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272 Inherited peripheral neuropathies: analysis of PDXK gene identifies a new treatable disorder
  1. Viorica Chelban1,
  2. Matthew Wilson2,
  3. Natalia Zanetti3,
  4. Eleni Zamba-Papanicolaou4,
  5. Maria Conte5,
  6. Carla Cordivari6,
  7. Philippa Mills2,
  8. Nicholas Wood1,
  9. Peter Clayton2,
  10. Henry Houlden1
  1. 1Department of Neuromuscular Diseases, UCL Institute of Neurology
  2. 2Genetics and Genomic Medicine, GOS Institute of Child Health, UCL
  3. 3Department of Clinical and Experimental Epilepsy, UCL Institute of Neurology
  4. 4The Cyprus Institute of Neurology and Genetics
  5. 5Randall Centre of Cell and Molecular Biophysics, School of Basic and Medical Biosciences, King’s College
  6. 6Clinical Neurophysiology Department National Hospital for Neurology and Neurosurgery


Polyneuropathies are amongst the most common neurological conditions worldwide affecting over 20 million people. However, 40% of patients with primary polyneuropathies have no disease-causing mutation identified.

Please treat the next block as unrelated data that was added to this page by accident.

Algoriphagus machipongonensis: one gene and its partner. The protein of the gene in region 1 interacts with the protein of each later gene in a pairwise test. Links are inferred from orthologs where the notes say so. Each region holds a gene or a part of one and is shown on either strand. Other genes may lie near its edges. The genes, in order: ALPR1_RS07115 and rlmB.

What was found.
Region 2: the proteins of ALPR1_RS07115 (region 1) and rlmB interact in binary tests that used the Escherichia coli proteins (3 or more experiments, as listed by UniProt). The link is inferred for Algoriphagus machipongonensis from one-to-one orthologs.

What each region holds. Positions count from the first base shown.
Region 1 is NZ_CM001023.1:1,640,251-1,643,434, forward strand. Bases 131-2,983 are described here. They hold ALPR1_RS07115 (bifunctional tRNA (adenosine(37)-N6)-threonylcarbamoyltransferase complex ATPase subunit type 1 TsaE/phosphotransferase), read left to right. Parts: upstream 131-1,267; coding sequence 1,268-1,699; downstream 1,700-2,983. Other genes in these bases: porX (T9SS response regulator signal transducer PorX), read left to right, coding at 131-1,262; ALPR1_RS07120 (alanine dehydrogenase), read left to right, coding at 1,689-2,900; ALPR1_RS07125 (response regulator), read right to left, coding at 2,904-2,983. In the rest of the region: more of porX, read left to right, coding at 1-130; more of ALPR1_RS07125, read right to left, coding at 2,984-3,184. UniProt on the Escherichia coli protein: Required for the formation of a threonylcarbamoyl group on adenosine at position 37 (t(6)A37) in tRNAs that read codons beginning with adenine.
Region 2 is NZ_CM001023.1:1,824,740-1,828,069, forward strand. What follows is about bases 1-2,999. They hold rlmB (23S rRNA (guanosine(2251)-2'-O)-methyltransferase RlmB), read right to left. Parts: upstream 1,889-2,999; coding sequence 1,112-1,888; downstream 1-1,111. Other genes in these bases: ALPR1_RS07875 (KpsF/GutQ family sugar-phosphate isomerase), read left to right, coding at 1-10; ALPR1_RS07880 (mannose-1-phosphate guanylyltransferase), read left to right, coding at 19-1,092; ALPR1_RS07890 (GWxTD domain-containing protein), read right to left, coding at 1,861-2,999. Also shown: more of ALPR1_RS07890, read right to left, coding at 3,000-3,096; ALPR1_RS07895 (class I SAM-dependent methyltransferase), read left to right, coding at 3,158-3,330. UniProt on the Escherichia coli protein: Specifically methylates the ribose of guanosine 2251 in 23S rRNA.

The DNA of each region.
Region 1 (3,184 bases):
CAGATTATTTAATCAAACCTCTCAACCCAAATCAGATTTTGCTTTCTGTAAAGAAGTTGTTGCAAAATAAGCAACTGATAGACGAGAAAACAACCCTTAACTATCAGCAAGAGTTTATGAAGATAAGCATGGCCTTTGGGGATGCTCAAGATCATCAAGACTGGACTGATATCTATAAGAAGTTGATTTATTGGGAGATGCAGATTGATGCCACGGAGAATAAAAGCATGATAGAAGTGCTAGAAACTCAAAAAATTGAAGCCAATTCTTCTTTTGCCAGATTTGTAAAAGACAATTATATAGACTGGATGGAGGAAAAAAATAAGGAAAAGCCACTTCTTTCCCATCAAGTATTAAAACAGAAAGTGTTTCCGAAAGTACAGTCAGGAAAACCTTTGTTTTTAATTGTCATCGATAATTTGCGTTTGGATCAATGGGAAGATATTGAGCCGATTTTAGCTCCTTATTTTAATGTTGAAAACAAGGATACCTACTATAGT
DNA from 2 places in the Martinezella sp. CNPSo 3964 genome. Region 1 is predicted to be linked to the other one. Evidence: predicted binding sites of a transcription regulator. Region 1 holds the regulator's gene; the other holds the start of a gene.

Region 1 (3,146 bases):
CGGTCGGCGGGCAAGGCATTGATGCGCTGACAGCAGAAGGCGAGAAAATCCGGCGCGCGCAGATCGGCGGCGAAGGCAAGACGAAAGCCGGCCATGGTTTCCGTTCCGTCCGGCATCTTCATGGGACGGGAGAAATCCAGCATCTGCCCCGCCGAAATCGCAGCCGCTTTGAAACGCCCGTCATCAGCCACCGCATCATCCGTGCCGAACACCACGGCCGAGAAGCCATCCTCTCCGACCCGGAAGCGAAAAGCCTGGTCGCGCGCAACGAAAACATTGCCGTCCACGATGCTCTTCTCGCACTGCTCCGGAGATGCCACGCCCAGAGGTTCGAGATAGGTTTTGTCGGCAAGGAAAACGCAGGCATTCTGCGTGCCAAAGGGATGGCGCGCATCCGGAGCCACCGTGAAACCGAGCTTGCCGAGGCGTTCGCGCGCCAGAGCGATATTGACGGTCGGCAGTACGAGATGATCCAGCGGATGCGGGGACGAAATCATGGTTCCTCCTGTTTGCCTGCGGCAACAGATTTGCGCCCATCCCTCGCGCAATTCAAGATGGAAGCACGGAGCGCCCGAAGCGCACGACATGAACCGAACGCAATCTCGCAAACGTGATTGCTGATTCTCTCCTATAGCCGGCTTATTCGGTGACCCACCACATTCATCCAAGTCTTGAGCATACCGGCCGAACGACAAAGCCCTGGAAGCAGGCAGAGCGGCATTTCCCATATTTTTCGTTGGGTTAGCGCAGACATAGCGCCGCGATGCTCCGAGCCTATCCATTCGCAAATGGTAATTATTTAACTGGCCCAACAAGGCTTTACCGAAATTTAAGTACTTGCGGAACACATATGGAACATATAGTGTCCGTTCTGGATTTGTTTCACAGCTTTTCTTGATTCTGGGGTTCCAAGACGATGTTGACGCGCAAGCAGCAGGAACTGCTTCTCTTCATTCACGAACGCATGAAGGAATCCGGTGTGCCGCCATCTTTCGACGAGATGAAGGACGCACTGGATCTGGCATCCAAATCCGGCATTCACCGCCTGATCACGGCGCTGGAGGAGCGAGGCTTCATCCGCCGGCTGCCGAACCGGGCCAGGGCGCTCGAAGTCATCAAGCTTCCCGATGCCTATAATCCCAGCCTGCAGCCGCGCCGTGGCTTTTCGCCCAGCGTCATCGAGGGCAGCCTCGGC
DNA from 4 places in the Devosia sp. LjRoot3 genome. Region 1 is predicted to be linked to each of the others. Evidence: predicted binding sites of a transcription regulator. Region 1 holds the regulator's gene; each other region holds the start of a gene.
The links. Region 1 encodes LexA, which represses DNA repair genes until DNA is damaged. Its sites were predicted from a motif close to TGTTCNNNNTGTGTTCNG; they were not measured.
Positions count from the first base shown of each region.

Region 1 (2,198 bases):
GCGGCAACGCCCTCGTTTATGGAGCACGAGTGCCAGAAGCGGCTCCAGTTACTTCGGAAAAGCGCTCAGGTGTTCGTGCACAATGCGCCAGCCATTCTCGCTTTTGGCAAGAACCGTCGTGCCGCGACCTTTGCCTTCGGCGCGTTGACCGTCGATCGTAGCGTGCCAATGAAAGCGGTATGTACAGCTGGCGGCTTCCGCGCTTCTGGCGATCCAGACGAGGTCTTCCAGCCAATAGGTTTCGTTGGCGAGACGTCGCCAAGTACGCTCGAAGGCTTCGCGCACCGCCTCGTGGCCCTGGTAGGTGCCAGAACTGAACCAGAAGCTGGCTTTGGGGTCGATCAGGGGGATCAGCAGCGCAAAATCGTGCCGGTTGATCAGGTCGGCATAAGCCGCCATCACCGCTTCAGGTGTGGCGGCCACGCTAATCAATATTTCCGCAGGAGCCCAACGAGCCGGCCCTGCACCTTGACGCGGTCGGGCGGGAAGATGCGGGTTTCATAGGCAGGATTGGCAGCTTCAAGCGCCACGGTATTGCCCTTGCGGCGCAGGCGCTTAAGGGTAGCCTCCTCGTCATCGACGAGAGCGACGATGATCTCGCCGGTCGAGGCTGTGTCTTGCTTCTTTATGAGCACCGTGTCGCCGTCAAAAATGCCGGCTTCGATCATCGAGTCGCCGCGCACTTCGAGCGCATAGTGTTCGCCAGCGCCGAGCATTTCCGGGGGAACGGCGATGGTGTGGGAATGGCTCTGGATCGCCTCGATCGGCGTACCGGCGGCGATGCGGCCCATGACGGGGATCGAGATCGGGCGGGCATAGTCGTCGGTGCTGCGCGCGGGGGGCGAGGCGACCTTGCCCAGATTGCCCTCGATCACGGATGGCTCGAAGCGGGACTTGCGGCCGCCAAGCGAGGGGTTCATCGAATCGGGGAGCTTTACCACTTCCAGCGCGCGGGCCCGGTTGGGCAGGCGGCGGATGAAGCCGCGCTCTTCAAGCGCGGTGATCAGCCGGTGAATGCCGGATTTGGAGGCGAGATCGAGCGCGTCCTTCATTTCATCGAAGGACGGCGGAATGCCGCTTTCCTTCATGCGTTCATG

We investigated patients with gene-negative primary polyneuropathies using a combination of whole genome sequencing, homozigosity mapping and segregation analysis. Pathogenicity was confirmed via enzymatic assays and mass spectroscopy on recombinant protein and patient-derived fibroblasts, plasma and erythrocytes. We used circular dichroism to show secondary structure changes and isothermal titration calorimetry to investigate the ATP binding.

We report that biallelic mutations in human PDXK are associated with primary axonal polyneuropathy and optic atrophy. Pyridoxal kinase (PDXK) is involved in converting vitamin B6 to its active form, pyridoxal 5’-phosphate (PLP). We show that PDXK mutations lead to disease via decreased plasma PLP concentrations. Our functional studies revealed conformational rearrangement in the mutant enzyme around the kinase ATP-binding pocket with impaired PDXK ability to bind ATP and leading to reduced erythrocyte PDXK activity. We show that both the human clinical picture and biochemical profile in PDXK mutations are rescued by PLP supplementation. Patients regained their ability to walk independently. Furthermore, treatment-led normalisation of plasma PLP levels, correlated with reduction of neurofilament light chain concentrations, a biomarker of axonal breakdown.

In conclusion, biallelic mutations in human PDXK are associated with a novel disorder leading to treatable primary axonal polyneuropathy and optic atrophy and identifies PLP as therapeutic target.

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